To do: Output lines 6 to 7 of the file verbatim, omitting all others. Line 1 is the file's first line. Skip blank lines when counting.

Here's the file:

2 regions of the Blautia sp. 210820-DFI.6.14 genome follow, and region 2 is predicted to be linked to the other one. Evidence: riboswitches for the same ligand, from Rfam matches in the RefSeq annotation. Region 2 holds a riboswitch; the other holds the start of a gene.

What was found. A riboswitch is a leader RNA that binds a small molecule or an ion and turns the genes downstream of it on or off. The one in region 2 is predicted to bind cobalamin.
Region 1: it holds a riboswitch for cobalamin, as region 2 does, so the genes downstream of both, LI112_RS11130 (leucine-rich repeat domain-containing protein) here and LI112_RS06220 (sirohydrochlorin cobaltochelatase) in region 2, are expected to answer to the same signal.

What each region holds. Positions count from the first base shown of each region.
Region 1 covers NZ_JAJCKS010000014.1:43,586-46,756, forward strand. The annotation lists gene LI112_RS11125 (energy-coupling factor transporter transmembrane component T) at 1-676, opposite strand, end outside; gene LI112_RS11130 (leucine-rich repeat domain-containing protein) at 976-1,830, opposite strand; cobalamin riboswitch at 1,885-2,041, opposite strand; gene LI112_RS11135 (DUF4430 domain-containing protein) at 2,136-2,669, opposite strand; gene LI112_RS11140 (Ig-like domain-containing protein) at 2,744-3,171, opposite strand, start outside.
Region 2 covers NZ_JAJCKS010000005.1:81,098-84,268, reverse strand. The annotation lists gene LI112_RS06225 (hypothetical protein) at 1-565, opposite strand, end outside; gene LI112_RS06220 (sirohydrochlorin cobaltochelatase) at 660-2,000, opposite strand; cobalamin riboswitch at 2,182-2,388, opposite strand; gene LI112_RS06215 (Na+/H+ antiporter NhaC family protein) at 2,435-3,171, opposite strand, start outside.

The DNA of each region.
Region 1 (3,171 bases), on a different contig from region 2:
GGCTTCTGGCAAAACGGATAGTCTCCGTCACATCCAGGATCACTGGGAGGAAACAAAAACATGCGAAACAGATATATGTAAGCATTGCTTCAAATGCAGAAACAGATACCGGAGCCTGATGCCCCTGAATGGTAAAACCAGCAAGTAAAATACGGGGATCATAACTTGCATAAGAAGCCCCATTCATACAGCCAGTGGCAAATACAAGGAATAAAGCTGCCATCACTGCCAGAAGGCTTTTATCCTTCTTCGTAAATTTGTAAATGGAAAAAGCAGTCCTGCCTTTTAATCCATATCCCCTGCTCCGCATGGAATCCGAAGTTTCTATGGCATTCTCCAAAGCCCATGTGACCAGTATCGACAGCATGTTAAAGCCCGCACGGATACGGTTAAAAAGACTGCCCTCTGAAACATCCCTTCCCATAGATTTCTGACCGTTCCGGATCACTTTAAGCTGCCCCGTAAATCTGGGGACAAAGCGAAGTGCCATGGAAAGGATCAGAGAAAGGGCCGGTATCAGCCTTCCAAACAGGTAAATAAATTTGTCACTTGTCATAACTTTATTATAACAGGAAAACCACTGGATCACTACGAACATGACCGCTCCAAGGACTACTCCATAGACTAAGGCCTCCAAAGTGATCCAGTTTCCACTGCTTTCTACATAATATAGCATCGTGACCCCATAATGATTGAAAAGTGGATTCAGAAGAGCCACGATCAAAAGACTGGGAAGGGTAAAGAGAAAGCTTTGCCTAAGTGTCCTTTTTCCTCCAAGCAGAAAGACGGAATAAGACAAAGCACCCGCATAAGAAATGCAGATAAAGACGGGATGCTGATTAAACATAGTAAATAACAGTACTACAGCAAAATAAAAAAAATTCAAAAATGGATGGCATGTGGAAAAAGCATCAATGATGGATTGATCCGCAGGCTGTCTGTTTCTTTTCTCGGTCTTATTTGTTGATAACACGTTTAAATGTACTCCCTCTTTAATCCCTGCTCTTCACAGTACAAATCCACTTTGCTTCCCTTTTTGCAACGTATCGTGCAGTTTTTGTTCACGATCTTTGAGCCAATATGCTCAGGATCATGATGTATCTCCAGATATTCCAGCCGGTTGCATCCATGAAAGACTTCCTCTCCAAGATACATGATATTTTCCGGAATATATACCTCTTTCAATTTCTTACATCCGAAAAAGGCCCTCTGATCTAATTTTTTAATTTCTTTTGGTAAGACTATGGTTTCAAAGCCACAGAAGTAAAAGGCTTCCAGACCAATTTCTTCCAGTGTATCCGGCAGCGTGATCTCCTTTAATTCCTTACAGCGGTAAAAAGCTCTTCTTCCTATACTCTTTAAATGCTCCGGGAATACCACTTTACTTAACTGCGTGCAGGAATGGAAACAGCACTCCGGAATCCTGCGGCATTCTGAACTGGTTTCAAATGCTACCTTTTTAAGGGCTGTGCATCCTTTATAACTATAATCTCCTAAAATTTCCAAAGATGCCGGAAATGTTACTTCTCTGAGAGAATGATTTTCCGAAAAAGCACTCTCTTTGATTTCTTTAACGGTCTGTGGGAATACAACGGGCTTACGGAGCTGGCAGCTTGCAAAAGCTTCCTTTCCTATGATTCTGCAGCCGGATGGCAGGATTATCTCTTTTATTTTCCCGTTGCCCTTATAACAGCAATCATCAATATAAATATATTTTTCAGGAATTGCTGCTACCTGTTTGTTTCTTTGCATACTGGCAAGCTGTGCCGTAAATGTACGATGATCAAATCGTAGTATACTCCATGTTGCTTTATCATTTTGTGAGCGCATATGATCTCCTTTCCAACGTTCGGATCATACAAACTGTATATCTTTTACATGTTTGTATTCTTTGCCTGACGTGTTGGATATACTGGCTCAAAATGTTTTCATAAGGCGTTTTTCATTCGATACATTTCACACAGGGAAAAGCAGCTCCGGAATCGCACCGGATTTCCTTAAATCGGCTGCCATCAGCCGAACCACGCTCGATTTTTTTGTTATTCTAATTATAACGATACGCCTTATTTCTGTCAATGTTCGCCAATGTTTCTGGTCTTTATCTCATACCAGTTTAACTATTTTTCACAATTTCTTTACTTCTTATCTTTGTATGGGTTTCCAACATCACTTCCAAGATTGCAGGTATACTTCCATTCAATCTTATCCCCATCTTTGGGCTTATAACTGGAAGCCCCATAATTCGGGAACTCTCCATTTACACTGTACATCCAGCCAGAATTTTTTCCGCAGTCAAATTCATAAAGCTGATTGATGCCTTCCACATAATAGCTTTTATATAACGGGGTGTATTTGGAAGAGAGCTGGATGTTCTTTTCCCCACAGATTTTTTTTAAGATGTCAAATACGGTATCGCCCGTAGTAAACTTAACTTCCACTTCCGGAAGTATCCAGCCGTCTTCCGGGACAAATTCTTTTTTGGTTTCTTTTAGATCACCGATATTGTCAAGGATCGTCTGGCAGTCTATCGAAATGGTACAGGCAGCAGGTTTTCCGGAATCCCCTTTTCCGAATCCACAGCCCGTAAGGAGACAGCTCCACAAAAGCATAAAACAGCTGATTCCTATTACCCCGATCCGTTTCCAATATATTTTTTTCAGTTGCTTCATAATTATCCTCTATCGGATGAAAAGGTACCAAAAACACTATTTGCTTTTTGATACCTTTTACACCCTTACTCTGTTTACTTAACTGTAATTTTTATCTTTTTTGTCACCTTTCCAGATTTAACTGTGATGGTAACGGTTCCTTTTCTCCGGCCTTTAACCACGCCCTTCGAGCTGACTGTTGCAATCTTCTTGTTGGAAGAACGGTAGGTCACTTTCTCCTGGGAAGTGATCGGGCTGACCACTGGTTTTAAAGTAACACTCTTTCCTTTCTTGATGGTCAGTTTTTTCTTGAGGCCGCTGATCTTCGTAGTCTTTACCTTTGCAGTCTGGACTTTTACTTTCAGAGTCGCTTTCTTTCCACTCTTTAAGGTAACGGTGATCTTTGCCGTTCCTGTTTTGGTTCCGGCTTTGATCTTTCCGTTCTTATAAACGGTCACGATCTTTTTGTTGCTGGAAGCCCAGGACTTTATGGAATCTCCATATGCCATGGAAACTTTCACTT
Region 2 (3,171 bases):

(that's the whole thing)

Region 2 covers NZ_JAJCKS010000005.1:81,098-84,268, reverse strand. The annotation lists gene LI112_RS06225 (hypothetical protein) at 1-565, opposite strand, end outside; gene LI112_RS06220 (sirohydrochlorin cobaltochelatase) at 660-2,000, opposite strand; cobalamin riboswitch at 2,182-2,388, opposite strand; gene LI112_RS06215 (Na+/H+ antiporter NhaC family protein) at 2,435-3,171, opposite strand, start outside.

The DNA of each region.